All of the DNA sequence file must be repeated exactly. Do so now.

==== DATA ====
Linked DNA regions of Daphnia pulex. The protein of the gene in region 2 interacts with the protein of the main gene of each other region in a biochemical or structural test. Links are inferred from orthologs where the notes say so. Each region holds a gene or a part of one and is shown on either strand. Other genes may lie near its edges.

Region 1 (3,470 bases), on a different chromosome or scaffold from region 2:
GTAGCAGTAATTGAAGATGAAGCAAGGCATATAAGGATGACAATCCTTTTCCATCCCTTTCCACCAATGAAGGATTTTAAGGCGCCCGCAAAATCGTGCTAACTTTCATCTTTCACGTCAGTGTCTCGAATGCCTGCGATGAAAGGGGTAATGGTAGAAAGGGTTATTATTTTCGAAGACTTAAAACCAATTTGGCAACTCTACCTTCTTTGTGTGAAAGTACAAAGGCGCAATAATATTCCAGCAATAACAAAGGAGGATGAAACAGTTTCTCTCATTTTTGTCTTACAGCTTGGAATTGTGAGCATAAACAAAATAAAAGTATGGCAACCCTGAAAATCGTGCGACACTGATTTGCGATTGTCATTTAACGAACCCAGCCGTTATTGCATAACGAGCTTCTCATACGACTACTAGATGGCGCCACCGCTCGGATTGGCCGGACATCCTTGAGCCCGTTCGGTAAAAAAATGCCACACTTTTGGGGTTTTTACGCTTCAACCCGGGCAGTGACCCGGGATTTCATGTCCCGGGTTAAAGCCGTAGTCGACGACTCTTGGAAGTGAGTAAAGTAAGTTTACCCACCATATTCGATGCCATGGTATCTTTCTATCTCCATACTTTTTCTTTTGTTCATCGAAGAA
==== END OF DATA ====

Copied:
Linked DNA regions of Daphnia pulex. The protein of the gene in region 2 interacts with the protein of the main gene of each other region in a biochemical or structural test. Links are inferred from orthologs where the notes say so. Each region holds a gene or a part of one and is shown on either strand. Other genes may lie near its edges.

Region 1 (3,470 bases), on a different chromosome or scaffold from region 2:
GTAGCAGTAATTGAAGATGAAGCAAGGCATATAAGGATGACAATCCTTTTCCATCCCTTTCCACCAATGAAGGATTTTAAGGCGCCCGCAAAATCGTGCTAACTTTCATCTTTCACGTCAGTGTCTCGAATGCCTGCGATGAAAGGGGTAATGGTAGAAAGGGTTATTATTTTCGAAGACTTAAAACCAATTTGGCAACTCTACCTTCTTTGTGTGAAAGTACAAAGGCGCAATAATATTCCAGCAATAACAAAGGAGGATGAAACAGTTTCTCTCATTTTTGTCTTACAGCTTGGAATTGTGAGCATAAACAAAATAAAAGTATGGCAACCCTGAAAATCGTGCGACACTGATTTGCGATTGTCATTTAACGAACCCAGCCGTTATTGCATAACGAGCTTCTCATACGACTACTAGATGGCGCCACCGCTCGGATTGGCCGGACATCCTTGAGCCCGTTCGGTAAAAAAATGCCACACTTTTGGGGTTTTTACGCTTCAACCCGGGCAGTGACCCGGGATTTCATGTCCCGGGTTAAAGCCGTAGTCGACGACTCTTGGAAGTGAGTAAAGTAAGTTTACCCACCATATTCGATGCCATGGTATCTTTCTATCTCCATACTTTTTCTTTTGTTCATCGAAGAA